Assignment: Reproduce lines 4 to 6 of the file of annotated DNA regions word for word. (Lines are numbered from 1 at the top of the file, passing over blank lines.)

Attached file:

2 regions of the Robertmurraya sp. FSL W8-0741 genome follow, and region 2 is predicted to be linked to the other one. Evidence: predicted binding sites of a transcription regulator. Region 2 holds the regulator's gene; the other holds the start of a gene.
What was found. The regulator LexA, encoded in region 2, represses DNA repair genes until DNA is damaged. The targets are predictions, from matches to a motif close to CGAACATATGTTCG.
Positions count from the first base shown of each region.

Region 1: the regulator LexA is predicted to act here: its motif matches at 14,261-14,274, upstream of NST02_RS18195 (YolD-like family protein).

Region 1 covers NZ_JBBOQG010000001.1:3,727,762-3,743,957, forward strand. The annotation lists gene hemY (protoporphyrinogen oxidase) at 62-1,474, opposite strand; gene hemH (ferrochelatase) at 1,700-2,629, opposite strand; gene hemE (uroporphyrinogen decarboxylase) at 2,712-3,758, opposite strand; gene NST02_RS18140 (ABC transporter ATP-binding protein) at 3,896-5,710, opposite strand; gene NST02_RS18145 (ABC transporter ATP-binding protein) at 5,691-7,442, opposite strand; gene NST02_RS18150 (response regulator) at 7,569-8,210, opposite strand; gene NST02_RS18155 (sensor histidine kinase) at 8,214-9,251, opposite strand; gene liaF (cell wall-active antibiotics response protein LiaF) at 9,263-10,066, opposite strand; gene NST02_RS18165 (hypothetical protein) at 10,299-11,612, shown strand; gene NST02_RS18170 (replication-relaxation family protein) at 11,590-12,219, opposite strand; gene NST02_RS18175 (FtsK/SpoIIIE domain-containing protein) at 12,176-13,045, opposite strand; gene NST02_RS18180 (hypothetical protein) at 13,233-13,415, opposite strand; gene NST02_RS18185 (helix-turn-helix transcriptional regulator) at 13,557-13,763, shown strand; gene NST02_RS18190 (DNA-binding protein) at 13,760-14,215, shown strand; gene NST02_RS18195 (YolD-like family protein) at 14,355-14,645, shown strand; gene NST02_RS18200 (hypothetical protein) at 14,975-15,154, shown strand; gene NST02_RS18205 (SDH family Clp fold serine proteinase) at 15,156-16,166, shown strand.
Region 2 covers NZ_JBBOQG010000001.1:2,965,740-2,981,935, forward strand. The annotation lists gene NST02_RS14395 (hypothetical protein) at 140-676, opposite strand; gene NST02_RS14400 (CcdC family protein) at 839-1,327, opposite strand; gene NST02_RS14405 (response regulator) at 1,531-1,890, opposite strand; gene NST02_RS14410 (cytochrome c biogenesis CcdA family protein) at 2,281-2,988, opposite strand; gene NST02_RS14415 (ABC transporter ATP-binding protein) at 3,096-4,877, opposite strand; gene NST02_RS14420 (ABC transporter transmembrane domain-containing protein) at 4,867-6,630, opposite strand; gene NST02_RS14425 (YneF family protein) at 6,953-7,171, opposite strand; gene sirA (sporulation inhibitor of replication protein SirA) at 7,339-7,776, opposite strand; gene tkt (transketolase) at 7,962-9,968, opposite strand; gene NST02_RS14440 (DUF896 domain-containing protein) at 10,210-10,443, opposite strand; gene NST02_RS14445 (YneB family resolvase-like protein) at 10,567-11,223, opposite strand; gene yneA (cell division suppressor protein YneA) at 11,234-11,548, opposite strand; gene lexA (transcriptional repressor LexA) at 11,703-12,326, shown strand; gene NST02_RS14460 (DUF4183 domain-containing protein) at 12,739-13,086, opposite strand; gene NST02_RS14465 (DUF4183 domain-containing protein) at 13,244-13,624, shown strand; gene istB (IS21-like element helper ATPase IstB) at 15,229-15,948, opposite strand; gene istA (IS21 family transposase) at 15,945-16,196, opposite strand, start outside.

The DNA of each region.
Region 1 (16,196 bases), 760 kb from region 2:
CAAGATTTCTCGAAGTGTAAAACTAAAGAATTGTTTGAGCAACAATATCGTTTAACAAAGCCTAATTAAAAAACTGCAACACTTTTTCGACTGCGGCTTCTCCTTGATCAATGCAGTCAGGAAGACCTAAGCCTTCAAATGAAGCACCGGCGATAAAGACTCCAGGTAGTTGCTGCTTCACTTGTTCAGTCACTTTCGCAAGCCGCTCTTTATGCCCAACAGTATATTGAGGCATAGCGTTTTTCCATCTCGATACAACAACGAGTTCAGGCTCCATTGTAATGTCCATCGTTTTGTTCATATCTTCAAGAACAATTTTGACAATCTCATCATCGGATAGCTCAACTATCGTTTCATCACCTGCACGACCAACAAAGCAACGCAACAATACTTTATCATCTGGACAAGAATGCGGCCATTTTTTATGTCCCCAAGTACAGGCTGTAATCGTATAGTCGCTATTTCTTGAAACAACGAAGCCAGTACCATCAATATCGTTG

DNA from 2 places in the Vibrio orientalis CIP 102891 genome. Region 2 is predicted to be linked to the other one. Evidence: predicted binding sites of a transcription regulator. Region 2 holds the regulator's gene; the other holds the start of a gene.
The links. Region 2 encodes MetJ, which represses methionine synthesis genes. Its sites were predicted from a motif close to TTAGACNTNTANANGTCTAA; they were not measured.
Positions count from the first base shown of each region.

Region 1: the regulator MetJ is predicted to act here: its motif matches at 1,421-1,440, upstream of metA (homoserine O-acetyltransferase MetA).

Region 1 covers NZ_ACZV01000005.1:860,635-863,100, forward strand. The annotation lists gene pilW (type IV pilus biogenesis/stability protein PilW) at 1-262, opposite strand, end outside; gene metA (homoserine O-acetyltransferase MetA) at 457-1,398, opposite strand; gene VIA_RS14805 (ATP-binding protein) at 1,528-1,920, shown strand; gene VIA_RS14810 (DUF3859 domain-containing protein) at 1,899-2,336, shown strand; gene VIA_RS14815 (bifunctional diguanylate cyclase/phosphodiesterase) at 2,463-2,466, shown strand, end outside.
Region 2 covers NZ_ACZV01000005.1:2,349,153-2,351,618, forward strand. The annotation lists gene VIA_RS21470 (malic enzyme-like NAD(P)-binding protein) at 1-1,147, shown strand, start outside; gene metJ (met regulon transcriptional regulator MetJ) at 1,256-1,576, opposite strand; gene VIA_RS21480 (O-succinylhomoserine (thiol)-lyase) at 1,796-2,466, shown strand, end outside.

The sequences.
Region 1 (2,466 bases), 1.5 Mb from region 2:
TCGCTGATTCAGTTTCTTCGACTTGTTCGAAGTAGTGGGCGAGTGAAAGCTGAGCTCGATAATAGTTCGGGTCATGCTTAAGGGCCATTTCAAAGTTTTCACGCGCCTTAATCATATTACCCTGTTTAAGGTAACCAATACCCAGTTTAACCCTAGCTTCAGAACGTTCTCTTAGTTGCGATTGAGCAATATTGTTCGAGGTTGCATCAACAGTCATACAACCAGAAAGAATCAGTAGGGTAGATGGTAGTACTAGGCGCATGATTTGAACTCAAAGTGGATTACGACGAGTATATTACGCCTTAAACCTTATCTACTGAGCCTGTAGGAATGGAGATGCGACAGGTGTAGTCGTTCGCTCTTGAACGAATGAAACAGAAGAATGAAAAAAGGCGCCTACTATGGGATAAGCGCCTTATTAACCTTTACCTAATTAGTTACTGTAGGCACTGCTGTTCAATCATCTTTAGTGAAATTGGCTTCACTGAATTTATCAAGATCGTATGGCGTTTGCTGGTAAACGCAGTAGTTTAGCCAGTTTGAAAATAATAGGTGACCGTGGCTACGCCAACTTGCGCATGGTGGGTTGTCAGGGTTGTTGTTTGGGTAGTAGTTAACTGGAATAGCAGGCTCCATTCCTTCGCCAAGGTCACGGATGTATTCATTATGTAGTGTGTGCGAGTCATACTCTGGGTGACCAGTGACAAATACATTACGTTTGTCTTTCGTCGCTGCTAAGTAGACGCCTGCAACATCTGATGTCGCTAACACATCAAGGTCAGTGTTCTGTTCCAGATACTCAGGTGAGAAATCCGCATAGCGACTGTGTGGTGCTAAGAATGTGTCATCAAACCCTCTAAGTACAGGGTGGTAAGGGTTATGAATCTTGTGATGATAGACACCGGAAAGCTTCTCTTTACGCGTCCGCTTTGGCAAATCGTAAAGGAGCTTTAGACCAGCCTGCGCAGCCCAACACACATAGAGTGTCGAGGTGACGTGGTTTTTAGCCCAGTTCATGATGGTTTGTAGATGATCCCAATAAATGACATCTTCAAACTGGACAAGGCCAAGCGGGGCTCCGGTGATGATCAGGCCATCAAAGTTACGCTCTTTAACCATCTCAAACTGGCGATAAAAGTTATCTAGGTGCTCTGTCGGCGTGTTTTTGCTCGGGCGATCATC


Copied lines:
Region 1: the regulator LexA is predicted to act here: its motif matches at 14,261-14,274, upstream of NST02_RS18195 (YolD-like family protein).

Region 1 covers NZ_JBBOQG010000001.1:3,727,762-3,743,957, forward strand. The annotation lists gene hemY (protoporphyrinogen oxidase) at 62-1,474, opposite strand; gene hemH (ferrochelatase) at 1,700-2,629, opposite strand; gene hemE (uroporphyrinogen decarboxylase) at 2,712-3,758, opposite strand; gene NST02_RS18140 (ABC transporter ATP-binding protein) at 3,896-5,710, opposite strand; gene NST02_RS18145 (ABC transporter ATP-binding protein) at 5,691-7,442, opposite strand; gene NST02_RS18150 (response regulator) at 7,569-8,210, opposite strand; gene NST02_RS18155 (sensor histidine kinase) at 8,214-9,251, opposite strand; gene liaF (cell wall-active antibiotics response protein LiaF) at 9,263-10,066, opposite strand; gene NST02_RS18165 (hypothetical protein) at 10,299-11,612, shown strand; gene NST02_RS18170 (replication-relaxation family protein) at 11,590-12,219, opposite strand; gene NST02_RS18175 (FtsK/SpoIIIE domain-containing protein) at 12,176-13,045, opposite strand; gene NST02_RS18180 (hypothetical protein) at 13,233-13,415, opposite strand; gene NST02_RS18185 (helix-turn-helix transcriptional regulator) at 13,557-13,763, shown strand; gene NST02_RS18190 (DNA-binding protein) at 13,760-14,215, shown strand; gene NST02_RS18195 (YolD-like family protein) at 14,355-14,645, shown strand; gene NST02_RS18200 (hypothetical protein) at 14,975-15,154, shown strand; gene NST02_RS18205 (SDH family Clp fold serine proteinase) at 15,156-16,166, shown strand.
Region 2 covers NZ_JBBOQG010000001.1:2,965,740-2,981,935, forward strand. The annotation lists gene NST02_RS14395 (hypothetical protein) at 140-676, opposite strand; gene NST02_RS14400 (CcdC family protein) at 839-1,327, opposite strand; gene NST02_RS14405 (response regulator) at 1,531-1,890, opposite strand; gene NST02_RS14410 (cytochrome c biogenesis CcdA family protein) at 2,281-2,988, opposite strand; gene NST02_RS14415 (ABC transporter ATP-binding protein) at 3,096-4,877, opposite strand; gene NST02_RS14420 (ABC transporter transmembrane domain-containing protein) at 4,867-6,630, opposite strand; gene NST02_RS14425 (YneF family protein) at 6,953-7,171, opposite strand; gene sirA (sporulation inhibitor of replication protein SirA) at 7,339-7,776, opposite strand; gene tkt (transketolase) at 7,962-9,968, opposite strand; gene NST02_RS14440 (DUF896 domain-containing protein) at 10,210-10,443, opposite strand; gene NST02_RS14445 (YneB family resolvase-like protein) at 10,567-11,223, opposite strand; gene yneA (cell division suppressor protein YneA) at 11,234-11,548, opposite strand; gene lexA (transcriptional repressor LexA) at 11,703-12,326, shown strand; gene NST02_RS14460 (DUF4183 domain-containing protein) at 12,739-13,086, opposite strand; gene NST02_RS14465 (DUF4183 domain-containing protein) at 13,244-13,624, shown strand; gene istB (IS21-like element helper ATPase IstB) at 15,229-15,948, opposite strand; gene istA (IS21 family transposase) at 15,945-16,196, opposite strand, start outside.